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Foreign Policy

Ties in Transition

Mar 25, 2021
  • Tao Wenzhao

    Honorary Member of the Chinese Academy of Social Sciences; Fellow, CASS Institute of American Studies

The curtain has come down on the China-U.S. high-level strategic dialogue in Alaska, the first face-to-face meeting between the highest-ranking diplomats of the two countries since the new U.S. administration assumed office. It was an important step toward fulfilling the spirit of the top leaders’ Feb. 11 phone conversation and an indication that after four years of destruction and chaos under Donald Trump, the United States has returned to a diplomatic track. That alone is meaningful.

The two parties conducted candid, in-depth, constructive discussions on bilateral, regional and international topics. And they agreed to continue with communications after reaching consensus on a series of subjects. The dialogue signaled that China-U.S. relations have entered a period of transition — from the wanton tit-for-tat pattern of destruction led by Trump to an era of competitive coexistence.

The positive significance of this round of dialogue lies mainly in three aspects:

First, the two sides reached a general consensus that neither side seeks conflict. In multiple speeches, including his phone conversation with President Xi Jinping on Chinese New Year’s Eve, U.S. President Joe Biden made it clear that while there is competition between China and the U.S., conflict should be avoided.

The U.S. side again said that it does not desire conflict, and that comports with what the Chinese side has consistently advocated. This consensus is quite important, as it shows that both sides are aware that they must coexist for the long term, which is fundamentally different from the ever-escalating, the stigmatizing, the suppression and even the direct attacks during the Trump years on the Communist Party of China and the current political system of China. The acknowledgement will guide China-U.S. relations in the years to come.

Second, the talks opened up a process in which the two countries can have a rational dialogue on issues of common concern. Both sides agreed that the dialogue was beneficial and that similar high-level communication should go forward after consultations on specific topics in various categories. During the Trump presidency, all bilateral mechanisms came to a halt. Various exchanges, including normal people-to-people exchanges, were interrupted as U.S. trade attacks against China came to represent the entirety of China-U.S. relationship. It is time to end this abnormality.

Third, the two sides reached consensus on multiple specific subjects, including strengthening dialogue and cooperation on climate change and setting up a joint working group; consulting on ways to facilitate the activities of each other's diplomatic personnel and journalists; adjusting related travel and visa policies, gradually promoting normal exchanges people; and enhancing consultations on various regional and multilateral affairs.

It all adds up to mean that the U.S. side won’t exclude collaboration, and wherever the situation fits it  will be willing to work with the Chinese side, step by step, to repair the basic infrastructure of bilateral ties that had been demolished under the Republican administration.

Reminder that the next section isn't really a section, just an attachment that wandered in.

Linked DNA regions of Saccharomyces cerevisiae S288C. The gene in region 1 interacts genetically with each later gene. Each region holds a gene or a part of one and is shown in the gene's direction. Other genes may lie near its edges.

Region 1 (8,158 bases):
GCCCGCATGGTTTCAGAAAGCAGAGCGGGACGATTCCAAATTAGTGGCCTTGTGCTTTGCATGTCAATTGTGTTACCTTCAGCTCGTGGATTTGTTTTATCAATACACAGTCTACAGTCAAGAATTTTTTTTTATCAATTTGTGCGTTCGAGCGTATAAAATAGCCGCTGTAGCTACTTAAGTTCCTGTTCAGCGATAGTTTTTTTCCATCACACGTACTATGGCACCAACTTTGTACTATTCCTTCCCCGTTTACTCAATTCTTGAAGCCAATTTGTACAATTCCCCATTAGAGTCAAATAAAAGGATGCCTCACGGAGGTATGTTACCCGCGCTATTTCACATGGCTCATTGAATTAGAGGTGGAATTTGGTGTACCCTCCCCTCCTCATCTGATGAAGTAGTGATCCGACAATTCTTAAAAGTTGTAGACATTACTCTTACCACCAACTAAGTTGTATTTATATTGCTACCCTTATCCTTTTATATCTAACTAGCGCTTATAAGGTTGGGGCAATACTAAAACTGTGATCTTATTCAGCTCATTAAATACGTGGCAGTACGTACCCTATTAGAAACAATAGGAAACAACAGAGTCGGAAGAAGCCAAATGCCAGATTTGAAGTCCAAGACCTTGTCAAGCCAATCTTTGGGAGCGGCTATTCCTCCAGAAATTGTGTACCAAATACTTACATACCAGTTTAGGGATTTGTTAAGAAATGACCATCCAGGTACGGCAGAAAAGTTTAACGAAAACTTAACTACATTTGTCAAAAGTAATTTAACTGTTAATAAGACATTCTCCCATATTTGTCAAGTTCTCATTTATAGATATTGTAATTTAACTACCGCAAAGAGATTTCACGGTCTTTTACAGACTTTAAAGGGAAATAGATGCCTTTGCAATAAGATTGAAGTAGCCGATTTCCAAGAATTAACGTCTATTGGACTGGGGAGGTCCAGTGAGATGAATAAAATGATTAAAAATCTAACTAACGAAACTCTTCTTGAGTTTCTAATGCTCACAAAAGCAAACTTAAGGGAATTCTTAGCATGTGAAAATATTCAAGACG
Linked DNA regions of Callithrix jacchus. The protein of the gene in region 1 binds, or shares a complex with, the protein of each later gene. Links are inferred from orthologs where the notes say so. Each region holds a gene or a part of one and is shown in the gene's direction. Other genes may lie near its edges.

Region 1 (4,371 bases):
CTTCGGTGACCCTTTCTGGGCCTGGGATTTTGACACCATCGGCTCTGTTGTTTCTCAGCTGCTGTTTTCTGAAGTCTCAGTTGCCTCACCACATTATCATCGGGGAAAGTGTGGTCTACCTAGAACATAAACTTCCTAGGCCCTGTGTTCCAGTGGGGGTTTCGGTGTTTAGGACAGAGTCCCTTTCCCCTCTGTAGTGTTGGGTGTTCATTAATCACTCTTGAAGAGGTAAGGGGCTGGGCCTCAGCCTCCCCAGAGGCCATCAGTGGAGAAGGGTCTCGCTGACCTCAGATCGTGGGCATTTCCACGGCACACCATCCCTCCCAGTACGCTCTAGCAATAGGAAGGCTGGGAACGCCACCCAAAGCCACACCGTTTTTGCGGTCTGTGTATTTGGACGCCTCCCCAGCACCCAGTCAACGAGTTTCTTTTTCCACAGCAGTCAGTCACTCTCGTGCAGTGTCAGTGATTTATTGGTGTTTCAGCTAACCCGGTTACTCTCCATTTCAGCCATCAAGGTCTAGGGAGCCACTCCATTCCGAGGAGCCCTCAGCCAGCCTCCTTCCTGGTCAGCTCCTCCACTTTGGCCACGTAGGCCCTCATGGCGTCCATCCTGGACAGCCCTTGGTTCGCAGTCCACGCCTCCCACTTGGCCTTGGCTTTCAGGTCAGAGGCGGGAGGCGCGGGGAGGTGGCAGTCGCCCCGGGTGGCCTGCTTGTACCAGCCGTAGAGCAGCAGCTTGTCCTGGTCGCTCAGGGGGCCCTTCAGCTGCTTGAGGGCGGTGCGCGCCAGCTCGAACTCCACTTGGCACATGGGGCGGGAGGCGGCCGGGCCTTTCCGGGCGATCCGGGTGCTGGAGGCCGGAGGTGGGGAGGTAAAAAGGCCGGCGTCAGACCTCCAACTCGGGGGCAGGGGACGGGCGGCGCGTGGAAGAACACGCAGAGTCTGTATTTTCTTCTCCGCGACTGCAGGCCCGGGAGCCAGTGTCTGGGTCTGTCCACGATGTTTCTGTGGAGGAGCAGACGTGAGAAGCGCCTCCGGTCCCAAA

Why is now a transitional period? After the severe sabotage of relations by the previous U.S. administration, China and the United States both need healing and recovery. The negative legacy of Trump continues to poison bilateral ties and won't be cleaned up overnight.

In addition, this round of dialogue showed the deep divides between the two countries. The Trump administration seriously damaged the foundation of positive public opinion, which continues to constrain the new administration.  We must not underestimate the fact that political polarization in the U.S. has tightened those constraints by creating a toxic domestic political atmosphere that is less than helpful in any effort to restore ties.

Various aspects of China-U.S. relations will likely be unbalanced in the near future. In some areas they may find more consensus than obstacles, and so recovery and cooperation may proceed faster and be more fruitful as a result. In some other areas, the two countries may find chasms of separation and fierce competition. Considerable uncertainty remains.

One thing is relatively certain: China-U.S. relations will neither continue on the path of the Trump era nor return to that of the Obama era. Over time, the relationship will enter a stage of competitive co-existence — that is, both sides will realize that neither China nor the U.S. can overwhelm or replace the other. Neither can they afford the consequences of confrontation. So they must co-exist on the same planet, with unavoidable mutual dependence.

It is good to remember that wherever there is mutual dependence, there are also common interests where collaboration is possible. Therefore, cooperation is not a request from one side to be granted as a favor from the other. Rather, it is an objective necessity and a mutually beneficial win-win formula. Since these are the world’s largest economies, cooperation will contribute to world peace, stability and prosperity.

In fact, China-U.S. cooperation over the past four decades has been mutually beneficial and win-win in nature. Yet because of differences in history, culture, social systems and development stages, divergence is an inescapable, objective phenomenon.

Where there is divergence, there is competition —sometimes even fierce competition. This is not unusual: Differences exist even between the United States and its closest allies. Thus, China-U.S. competitive coexistence can be expected to last a long time.

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